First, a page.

Bi-verbal construction and Mandarin indirect passives : an information structure approach

雙動詞結構與漢語帶賓被動句 : 從資訊結構的角度

Student thesis: Doctoral Thesis

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Author(s)

  • Luosha BI

Detail(s)

Awarding Institution
Supervisors/Advisors
  • Haihua PAN (Supervisor)
Award date15 Jul 2015

Abstract

This thesis reexamines and reanalyzes the derivational mechanism of Mandarin indirect passives with retained objects. Contrary to the previous assumption that Mandarin indirect passives do not comply with the familiar criteria of passivization, i.e., case absorption and NP promotion, this thesis motivates a unified raising analysis and extends the information structure analysis to Mandarin indirect passives. It is shown that the information structure approach is not only theoretically desirable but also feasible to the analysis of indirect passives as well as other constructions related to word reordering and information reconstructing. Indirect passives are characterized by having direct objects retained postverbally. It is well acknowledged that indirect passives widely exist in Mandarin, as well as other East Asian Languages, but are excluded from Western languages. Huang (1999) and Huang, Li & Li (2009) claim that this is because different from Western languages, the passivization in East Asian Languages involves both predication/control and movement operations. The existence of indirect passives is regarded as a good example to exemplify this assumption. However, in this thesis I argue that like other canonical passives, the accusative case is always suppressed in the Mandarin indirect passive with the embedded object rising to the subject position. This subject can either be mapped to the topic position as a derived topic constituent in DOC indirect passives, or mapped to the focus position in resultative indirect passives. All the mappings are supposed to occur at the information structure (IS). The major assumptions and contributions made in this thesis are summarized as follows. (i) This study extends the scope of indirect passive structures from the most frequently discussed types, i.e., possessive and adversative indirect passives, to the eleven possible indirect candidates, which are generally fallen into two groups, i.e., resultative and DOC indirect passives. I show that benefactive, malefactive and source indirect passives are derived from the resultative construction; while the directional indirect passives are from the double object construction. (ii) This thesis proposes that the underlying structures of DOC and resultative indirect passives are constructed within the bi-verbal framework, in which there are two verbs taking two objects individually. The basic structure of the DOC indirect passives is schematized as [V-NP1-X-NP2], in which the secondary predicate X may be referred to as the same verb as the matrix one, like in the material-type DOCs, hu zhi 'paste a piece of paper' and hu chuanghu 'paste a window', or as any grammaticalized categories which are able to assign (structural or inherent) cases. This assumption also well explains the symmetric passivization presented in DOC indirect passives. As for the resultative indirect passives, I argue in this paper that they are derived from the bi-verbal underlying structure as shown in [Cause… [NP1/NP2 [V1 [V2Beome-Adj NP1]]]]. In most cases, the two NPs are represented by the same entity with the same form and therefore, one of them will be deleted; however, occasionally they may be different as in creative-type indirect passives, bian liutiao 'weave willow stripes' and bian kuang 'weave a basket'. (iii) This paper examines two of the most important theories proposed in the bi-verbal framework, i.e., the applicative and the small clause theories. I argue that neither of them is applicable to the analysis of Mandarin (pseudo) DOCs and resultative constructions. (iv) I pursue a unified raising approach to the derivation of Mandarin DOC and resultative indirect passives. For the DOC indirect passives, the higher object is passivized and raised to the subject position; the lower object is thus retained behind. For the resultative indirect passives, the only object in the resultative construction (after deletion) is passivized as the subject. When a base generated topic is introduced, the focus mapping of the subject can be triggered and the subject is mapped to the right of the sentence, as the "retained" object. (v) This study sheds light on the nature of information structure. I argue that the focus mapping occurs at an independent level, i.e., information structure (IS), which is established after the surface structure (or spell out) but before the LF. For all the indirect passives in Mandarin, their pre-bei NPs are uniformly mapped to the topic position and postverbal objects are located at the information focus position at IS. The study of Mandarin indirect passives offers important evidence for the independent nature of information structure. In a shell nut, I assume that all the Mandarin passives are "direct" passives having their objects to move to the subject positions. The so-called "indirect" passives are the products for the information packaging at the information structure. The fact that Western languages lack indirect passives well presents the different ways in focus marking among languages. For instance, the focus marking in English is exclusively prosodic-oriented. It is probable that when the direct passive sentence enters the IS, the stress or the accent identification will be assigned to one particular element; when this element enters the PF, it will be recoginized and receives the stress as the information focus. Therefore, no overt movement is observed.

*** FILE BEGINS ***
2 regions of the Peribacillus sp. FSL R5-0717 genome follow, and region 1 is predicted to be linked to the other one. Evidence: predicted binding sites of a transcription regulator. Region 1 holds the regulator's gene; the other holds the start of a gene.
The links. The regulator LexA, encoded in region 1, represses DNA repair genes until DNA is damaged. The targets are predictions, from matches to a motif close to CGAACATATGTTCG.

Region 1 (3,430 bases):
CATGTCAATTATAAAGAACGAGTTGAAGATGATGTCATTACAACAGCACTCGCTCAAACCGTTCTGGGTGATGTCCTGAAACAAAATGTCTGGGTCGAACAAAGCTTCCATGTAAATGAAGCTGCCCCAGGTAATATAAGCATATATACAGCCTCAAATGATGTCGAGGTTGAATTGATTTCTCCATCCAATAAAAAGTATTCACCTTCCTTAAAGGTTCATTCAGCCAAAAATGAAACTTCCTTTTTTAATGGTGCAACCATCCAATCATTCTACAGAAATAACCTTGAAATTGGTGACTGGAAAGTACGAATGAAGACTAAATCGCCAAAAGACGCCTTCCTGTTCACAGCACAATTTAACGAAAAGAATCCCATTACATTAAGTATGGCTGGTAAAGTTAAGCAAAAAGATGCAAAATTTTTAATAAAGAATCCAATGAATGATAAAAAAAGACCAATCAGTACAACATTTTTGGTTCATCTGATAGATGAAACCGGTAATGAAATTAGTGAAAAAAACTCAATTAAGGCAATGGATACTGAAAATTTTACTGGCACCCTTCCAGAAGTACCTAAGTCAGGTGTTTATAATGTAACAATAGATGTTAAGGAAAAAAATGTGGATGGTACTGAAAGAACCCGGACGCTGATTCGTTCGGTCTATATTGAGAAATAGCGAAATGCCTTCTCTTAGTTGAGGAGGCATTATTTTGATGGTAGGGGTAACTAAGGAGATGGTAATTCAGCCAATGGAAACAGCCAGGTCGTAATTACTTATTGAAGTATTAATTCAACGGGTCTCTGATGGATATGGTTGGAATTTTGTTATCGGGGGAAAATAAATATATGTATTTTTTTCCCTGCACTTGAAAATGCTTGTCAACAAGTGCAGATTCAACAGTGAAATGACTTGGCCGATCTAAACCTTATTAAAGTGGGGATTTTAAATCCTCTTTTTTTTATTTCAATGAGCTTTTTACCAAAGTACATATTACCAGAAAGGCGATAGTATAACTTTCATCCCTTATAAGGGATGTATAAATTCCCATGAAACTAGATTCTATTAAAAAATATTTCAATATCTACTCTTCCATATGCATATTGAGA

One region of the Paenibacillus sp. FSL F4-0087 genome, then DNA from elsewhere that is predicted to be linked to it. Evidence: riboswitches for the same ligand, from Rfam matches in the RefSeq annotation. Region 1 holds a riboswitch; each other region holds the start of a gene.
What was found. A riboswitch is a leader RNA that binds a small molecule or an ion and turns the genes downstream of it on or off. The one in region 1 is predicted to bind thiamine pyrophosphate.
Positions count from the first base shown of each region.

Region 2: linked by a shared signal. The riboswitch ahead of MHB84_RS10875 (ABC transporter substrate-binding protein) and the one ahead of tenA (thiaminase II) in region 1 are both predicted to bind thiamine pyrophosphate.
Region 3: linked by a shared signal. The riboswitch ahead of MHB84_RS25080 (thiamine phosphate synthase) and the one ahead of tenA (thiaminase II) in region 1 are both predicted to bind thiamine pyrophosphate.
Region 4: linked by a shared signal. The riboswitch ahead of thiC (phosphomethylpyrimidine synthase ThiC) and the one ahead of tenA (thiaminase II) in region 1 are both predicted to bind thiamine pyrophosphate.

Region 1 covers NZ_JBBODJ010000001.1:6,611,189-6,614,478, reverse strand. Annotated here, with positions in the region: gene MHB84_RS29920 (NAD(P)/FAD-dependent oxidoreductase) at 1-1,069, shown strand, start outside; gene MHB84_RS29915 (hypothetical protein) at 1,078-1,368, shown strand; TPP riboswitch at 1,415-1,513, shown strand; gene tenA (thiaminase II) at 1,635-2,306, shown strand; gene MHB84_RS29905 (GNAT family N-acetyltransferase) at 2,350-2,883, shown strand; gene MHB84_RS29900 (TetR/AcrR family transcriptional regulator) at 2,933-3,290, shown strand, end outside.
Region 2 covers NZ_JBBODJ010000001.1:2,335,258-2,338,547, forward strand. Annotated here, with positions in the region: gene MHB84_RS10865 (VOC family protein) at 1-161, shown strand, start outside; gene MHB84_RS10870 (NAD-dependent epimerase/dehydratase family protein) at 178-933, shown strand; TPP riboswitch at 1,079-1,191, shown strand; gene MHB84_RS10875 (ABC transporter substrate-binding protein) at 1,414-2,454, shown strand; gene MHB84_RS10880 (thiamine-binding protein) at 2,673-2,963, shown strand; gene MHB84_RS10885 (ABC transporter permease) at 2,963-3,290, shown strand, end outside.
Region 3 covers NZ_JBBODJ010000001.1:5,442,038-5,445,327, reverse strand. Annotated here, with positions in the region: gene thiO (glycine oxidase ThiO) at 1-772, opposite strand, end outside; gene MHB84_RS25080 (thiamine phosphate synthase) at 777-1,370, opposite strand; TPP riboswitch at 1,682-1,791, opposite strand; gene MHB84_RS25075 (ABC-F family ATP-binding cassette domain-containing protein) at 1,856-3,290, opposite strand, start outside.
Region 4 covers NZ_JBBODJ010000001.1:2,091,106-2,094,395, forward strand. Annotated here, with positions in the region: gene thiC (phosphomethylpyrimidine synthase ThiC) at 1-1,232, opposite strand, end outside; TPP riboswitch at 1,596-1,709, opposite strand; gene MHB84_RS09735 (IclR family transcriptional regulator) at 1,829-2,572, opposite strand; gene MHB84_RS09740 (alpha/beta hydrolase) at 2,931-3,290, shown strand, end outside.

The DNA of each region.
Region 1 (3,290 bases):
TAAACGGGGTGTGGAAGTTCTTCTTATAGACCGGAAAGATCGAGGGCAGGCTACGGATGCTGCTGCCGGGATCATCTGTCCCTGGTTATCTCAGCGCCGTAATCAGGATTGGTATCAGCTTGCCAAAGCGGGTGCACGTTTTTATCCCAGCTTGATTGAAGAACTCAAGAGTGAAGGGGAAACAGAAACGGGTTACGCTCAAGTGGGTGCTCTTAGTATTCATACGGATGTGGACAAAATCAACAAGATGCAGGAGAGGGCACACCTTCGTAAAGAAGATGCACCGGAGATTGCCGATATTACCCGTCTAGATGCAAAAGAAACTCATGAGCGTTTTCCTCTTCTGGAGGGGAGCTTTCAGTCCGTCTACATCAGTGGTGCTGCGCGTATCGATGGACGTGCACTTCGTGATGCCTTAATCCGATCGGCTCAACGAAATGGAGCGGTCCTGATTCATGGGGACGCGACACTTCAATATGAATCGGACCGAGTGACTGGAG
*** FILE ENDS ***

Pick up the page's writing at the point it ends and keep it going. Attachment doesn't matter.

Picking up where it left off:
Research areas

  • Passive voice, Chinese language, Verbals